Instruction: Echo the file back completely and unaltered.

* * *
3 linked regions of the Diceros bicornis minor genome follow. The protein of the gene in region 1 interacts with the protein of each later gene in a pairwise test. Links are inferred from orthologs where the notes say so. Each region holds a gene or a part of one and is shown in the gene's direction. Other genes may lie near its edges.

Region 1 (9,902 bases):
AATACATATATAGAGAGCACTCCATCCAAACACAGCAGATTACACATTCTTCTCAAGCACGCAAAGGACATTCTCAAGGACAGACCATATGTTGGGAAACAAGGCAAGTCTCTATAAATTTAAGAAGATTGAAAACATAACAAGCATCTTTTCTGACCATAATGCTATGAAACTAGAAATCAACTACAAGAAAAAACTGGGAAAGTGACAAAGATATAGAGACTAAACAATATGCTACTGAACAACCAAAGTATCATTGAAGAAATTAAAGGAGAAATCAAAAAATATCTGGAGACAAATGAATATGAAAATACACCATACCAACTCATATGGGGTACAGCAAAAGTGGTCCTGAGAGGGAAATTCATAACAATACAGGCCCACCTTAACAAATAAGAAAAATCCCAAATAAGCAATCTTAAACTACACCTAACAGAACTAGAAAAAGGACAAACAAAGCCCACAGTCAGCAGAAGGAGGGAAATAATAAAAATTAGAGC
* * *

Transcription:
3 linked regions of the Diceros bicornis minor genome follow. The protein of the gene in region 1 interacts with the protein of each later gene in a pairwise test. Links are inferred from orthologs where the notes say so. Each region holds a gene or a part of one and is shown in the gene's direction. Other genes may lie near its edges.

Region 1 (9,902 bases):
AATACATATATAGAGAGCACTCCATCCAAACACAGCAGATTACACATTCTTCTCAAGCACGCAAAGGACATTCTCAAGGACAGACCATATGTTGGGAAACAAGGCAAGTCTCTATAAATTTAAGAAGATTGAAAACATAACAAGCATCTTTTCTGACCATAATGCTATGAAACTAGAAATCAACTACAAGAAAAAACTGGGAAAGTGACAAAGATATAGAGACTAAACAATATGCTACTGAACAACCAAAGTATCATTGAAGAAATTAAAGGAGAAATCAAAAAATATCTGGAGACAAATGAATATGAAAATACACCATACCAACTCATATGGGGTACAGCAAAAGTGGTCCTGAGAGGGAAATTCATAACAATACAGGCCCACCTTAACAAATAAGAAAAATCCCAAATAAGCAATCTTAAACTACACCTAACAGAACTAGAAAAAGGACAAACAAAGCCCACAGTCAGCAGAAGGAGGGAAATAATAAAAATTAGAGC